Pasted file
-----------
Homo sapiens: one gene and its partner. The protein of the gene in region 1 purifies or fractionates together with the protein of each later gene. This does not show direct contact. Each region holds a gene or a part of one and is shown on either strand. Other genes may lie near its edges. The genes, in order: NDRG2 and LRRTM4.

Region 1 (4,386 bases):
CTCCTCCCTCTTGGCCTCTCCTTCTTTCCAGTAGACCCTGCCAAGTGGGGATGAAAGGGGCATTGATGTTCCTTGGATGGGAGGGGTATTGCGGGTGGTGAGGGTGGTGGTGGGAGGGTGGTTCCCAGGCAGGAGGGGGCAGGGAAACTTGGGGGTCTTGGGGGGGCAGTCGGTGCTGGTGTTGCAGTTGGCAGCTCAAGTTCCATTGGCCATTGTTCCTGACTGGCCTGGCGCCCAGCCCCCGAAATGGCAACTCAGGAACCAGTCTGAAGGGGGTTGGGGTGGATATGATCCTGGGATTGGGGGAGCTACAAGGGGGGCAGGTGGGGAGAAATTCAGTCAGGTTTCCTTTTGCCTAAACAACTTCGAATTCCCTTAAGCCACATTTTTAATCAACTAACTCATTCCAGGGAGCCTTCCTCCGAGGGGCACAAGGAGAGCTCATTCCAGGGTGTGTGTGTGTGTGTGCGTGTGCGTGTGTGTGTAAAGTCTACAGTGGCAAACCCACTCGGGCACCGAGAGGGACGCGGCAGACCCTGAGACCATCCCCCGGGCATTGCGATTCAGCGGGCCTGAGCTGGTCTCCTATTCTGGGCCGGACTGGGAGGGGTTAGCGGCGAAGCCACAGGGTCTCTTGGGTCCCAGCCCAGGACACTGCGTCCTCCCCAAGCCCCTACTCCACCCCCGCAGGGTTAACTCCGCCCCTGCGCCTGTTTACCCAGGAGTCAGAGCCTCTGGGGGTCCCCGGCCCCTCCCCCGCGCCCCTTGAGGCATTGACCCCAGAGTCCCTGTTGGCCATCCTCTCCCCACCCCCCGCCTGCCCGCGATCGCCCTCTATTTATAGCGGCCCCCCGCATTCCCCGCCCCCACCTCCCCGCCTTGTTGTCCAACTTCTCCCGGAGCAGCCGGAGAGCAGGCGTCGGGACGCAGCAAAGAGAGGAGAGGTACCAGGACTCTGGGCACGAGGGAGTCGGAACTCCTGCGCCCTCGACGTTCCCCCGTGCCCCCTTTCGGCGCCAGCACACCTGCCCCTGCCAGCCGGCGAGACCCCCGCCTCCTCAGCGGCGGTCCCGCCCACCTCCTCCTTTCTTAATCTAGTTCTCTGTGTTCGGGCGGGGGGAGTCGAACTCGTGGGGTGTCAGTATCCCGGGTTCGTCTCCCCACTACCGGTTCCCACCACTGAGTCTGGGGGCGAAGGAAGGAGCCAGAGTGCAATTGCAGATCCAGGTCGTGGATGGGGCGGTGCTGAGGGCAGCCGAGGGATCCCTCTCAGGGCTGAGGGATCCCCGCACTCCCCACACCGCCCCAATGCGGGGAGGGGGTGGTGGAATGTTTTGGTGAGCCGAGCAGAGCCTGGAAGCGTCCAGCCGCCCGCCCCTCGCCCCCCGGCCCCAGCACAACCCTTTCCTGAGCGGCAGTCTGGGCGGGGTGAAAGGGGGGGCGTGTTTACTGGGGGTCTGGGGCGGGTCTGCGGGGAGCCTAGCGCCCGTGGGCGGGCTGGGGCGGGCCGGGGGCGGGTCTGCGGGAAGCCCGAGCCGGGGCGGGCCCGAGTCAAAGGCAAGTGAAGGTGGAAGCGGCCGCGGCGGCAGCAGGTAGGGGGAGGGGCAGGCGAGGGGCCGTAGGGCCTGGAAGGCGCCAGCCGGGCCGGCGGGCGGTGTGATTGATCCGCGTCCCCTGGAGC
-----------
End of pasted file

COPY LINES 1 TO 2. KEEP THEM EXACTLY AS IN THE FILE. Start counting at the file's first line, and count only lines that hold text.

Homo sapiens: one gene and its partner. The protein of the gene in region 1 purifies or fractionates together with the protein of each later gene. This does not show direct contact. Each region holds a gene or a part of one and is shown on either strand. Other genes may lie near its edges. The genes, in order: NDRG2 and LRRTM4.

Region 1 (4,386 bases):